Oshkosh Corp. (OSK), a maker of blast- resistant military trucks, said its first-quarter profit fell 61 percent as sales to the U.S. Defense Department declined. The results beat expectations.
Net income dropped to $38.9 million, or 42 cents a share, in the quarter ended Dec. 31, from $99.6 million, or $1.09 a share, in the year-earlier period, the company said in a statement. Excluding some items, per-share profit was 37 cents, exceeding the 34-cent average estimate of 12 analysts surveyed by Bloomberg.
Revenue rose 10.5 percent to $1.88 billion in the quarter from $1.7 billion a year earlier.
The company said it expected a better performance next year. Improving cost structure, new products and increasing sales in emerging markets “will deliver earnings growth in 2013 and beyond,” Chief Executive Officer Charles Szews said in a statement.
Shareholders on Jan. 27 rejected billionaire investor Carl Icahn’s challenge to install six candidates on the 13-member board of directors. In a separate filing today, the company also said all 13 of its nominees were elected, citing preliminary results. One seat previously had been too close to call. The dispute cost 2 cents a share in the quarter, Oshkosh said.
“With the proxy fight behind the company’s management, we believe that the focus will be on growth opportunities,” Walter Liptak, an analyst with Barrington Research Associates Inc. in Chicago, said yesterday in a note to investors.
Oshkosh, based in the Wisconsin city of the same name, fell 71 cents, almost 3 percent, closing at $24.28 in New York trading. The shares dropped 39 percent in 2011.
Icahn, 75, has criticized Oshkosh’s performance and management. He suggested selling its JLG construction-equipment business and merging Oshkosh with another truck maker, Navistar International Corp. (NAV) of Lisle, Illinois. Last year, Icahn announced a 9.5 percent stake in Oshkosh and a 9.8 percent stake in Navistar.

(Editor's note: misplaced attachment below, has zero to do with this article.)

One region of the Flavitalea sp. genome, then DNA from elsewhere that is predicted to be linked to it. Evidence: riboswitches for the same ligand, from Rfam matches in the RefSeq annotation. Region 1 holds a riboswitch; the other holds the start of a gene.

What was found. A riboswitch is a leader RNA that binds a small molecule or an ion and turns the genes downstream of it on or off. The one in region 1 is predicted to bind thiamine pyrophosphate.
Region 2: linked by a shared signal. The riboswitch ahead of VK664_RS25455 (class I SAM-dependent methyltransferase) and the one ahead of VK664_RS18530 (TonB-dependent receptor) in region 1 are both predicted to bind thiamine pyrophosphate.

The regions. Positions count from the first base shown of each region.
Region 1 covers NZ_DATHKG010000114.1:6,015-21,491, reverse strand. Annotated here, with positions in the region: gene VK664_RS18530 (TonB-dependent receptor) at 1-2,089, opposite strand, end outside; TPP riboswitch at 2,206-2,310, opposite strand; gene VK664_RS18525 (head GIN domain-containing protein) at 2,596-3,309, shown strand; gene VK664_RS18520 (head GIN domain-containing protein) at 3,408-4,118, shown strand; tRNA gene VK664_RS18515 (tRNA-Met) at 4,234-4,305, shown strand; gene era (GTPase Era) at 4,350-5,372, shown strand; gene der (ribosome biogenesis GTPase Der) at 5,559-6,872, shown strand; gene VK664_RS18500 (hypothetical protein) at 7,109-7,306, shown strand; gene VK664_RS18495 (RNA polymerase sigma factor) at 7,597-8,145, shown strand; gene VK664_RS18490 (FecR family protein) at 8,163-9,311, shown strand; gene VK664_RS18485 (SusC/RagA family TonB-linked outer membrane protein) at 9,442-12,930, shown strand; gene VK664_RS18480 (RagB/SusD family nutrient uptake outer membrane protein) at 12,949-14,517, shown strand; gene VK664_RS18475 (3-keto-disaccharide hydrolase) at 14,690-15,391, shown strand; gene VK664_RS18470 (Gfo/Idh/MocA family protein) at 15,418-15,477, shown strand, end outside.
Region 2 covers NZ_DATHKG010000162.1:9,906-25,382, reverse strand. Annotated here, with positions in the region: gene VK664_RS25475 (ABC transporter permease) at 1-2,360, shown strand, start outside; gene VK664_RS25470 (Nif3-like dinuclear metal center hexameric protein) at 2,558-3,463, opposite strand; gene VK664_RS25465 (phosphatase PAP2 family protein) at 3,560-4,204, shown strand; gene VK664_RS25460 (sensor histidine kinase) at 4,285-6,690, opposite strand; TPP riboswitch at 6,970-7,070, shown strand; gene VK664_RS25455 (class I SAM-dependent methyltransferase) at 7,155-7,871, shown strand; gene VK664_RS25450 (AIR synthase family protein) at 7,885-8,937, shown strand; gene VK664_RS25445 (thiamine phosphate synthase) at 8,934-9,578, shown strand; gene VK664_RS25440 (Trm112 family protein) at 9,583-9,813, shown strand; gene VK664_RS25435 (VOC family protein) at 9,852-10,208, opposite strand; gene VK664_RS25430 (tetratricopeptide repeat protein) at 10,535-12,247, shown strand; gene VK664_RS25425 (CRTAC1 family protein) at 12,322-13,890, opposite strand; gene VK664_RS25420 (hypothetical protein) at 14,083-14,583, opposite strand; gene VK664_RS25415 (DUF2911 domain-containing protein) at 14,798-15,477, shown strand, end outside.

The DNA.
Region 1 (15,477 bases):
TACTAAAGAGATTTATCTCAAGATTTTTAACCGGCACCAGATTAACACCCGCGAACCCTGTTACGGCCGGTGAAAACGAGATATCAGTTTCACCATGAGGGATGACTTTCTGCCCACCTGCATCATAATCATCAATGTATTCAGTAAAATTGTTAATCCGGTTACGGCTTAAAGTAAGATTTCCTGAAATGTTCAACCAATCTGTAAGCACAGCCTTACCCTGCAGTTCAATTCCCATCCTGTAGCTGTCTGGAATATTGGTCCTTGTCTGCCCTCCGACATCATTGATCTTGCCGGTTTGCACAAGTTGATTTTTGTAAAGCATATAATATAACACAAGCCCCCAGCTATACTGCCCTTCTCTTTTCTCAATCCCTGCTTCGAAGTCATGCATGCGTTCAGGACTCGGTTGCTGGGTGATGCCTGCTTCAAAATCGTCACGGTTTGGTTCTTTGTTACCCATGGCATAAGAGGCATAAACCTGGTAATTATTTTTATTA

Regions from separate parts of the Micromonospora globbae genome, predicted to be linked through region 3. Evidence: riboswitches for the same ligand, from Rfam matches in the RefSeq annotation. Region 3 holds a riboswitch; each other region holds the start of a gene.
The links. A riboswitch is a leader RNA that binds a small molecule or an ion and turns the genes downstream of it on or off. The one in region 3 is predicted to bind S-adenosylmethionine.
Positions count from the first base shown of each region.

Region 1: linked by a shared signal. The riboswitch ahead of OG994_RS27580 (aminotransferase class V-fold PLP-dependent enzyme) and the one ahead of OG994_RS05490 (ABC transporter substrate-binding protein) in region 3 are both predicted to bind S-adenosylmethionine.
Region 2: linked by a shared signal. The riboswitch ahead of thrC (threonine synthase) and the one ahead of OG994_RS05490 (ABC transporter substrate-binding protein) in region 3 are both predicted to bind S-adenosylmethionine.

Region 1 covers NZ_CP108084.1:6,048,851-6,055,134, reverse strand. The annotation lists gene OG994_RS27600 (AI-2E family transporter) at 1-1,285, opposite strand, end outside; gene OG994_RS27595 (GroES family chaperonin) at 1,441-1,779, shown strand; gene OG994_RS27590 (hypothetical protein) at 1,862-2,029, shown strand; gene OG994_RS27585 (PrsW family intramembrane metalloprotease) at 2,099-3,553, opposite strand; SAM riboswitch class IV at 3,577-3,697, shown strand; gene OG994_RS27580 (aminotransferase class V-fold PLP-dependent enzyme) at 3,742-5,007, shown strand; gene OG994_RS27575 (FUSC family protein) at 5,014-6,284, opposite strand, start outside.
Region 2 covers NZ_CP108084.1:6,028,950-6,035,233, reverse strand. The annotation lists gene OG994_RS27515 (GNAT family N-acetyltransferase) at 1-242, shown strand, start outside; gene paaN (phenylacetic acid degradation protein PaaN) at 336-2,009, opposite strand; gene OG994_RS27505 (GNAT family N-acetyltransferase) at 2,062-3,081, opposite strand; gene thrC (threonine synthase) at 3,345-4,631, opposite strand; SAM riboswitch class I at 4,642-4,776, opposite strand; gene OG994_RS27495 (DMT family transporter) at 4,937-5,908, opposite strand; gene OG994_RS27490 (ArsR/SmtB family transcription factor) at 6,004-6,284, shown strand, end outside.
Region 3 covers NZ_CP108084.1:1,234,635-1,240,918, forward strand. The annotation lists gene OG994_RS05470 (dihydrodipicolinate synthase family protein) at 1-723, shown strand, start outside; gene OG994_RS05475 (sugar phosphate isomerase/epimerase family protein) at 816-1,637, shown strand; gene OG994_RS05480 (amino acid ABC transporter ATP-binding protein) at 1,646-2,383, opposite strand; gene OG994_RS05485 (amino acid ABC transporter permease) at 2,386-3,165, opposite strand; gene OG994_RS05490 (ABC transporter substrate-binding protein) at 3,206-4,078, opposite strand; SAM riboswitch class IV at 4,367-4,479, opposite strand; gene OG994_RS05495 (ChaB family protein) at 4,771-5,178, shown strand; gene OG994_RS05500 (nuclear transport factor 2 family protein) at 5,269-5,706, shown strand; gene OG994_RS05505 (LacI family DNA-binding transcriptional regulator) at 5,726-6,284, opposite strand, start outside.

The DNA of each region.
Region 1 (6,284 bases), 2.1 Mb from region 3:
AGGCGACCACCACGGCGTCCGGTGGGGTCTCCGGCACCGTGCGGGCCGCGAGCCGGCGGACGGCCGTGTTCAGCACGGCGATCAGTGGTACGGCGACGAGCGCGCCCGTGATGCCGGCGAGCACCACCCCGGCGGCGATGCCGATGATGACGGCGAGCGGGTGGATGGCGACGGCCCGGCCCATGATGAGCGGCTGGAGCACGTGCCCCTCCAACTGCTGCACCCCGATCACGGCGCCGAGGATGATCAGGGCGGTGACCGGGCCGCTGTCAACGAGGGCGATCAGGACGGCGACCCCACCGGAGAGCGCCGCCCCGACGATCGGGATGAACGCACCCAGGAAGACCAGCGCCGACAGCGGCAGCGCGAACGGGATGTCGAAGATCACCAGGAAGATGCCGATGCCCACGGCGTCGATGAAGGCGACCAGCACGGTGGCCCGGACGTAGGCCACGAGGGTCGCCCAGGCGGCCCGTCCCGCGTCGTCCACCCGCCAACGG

Charles Brady, an analyst with BMO Capital Markets Corp. in Boston, said in a Jan. 27 note to clients the election results were a “significant win for Oshkosh and a repudiation of Carl Icahn.” He said Icahn will probably sell his shares of Oshkosh. He rates the company as “outperform.”
“This was a solid quarter for Oshkosh and results were mostly better than expected,” Brady said today in a separate note.
The company reported a $4 million profit in the quarter on a U.S. Army contract valued at more than $3 billion to build trucks and trailers for the Family of Medium Tactical Vehicles, or FMTV, three months earlier than expected.
Chief Financial Officer David Sagehorn, who led the conference call instead of Szews, who was out sick, said FMTV sales accounted for about 30 percent, or $315 million, of quarterly defense revenue. He said the program’s profit margin, which amounts to about 1.3 percent, may “tick up a little bit over the remaining quarters of the year,” with more movement in fiscal 2013.
Sales at two of Oshkosh’s four units rose during the quarter, led by a 74 percent increase to $505 million in external customer sales of access equipment segment, which includes aerial lift platforms and tow trucks, the company said.
Revenue in the commercial unit, which makes concrete mixers and garbage trucks, rose 44 percent to $172 million. Defense fell 6 percent to $1.05 billion, and fire and emergency fell 19 percent to $163 million.
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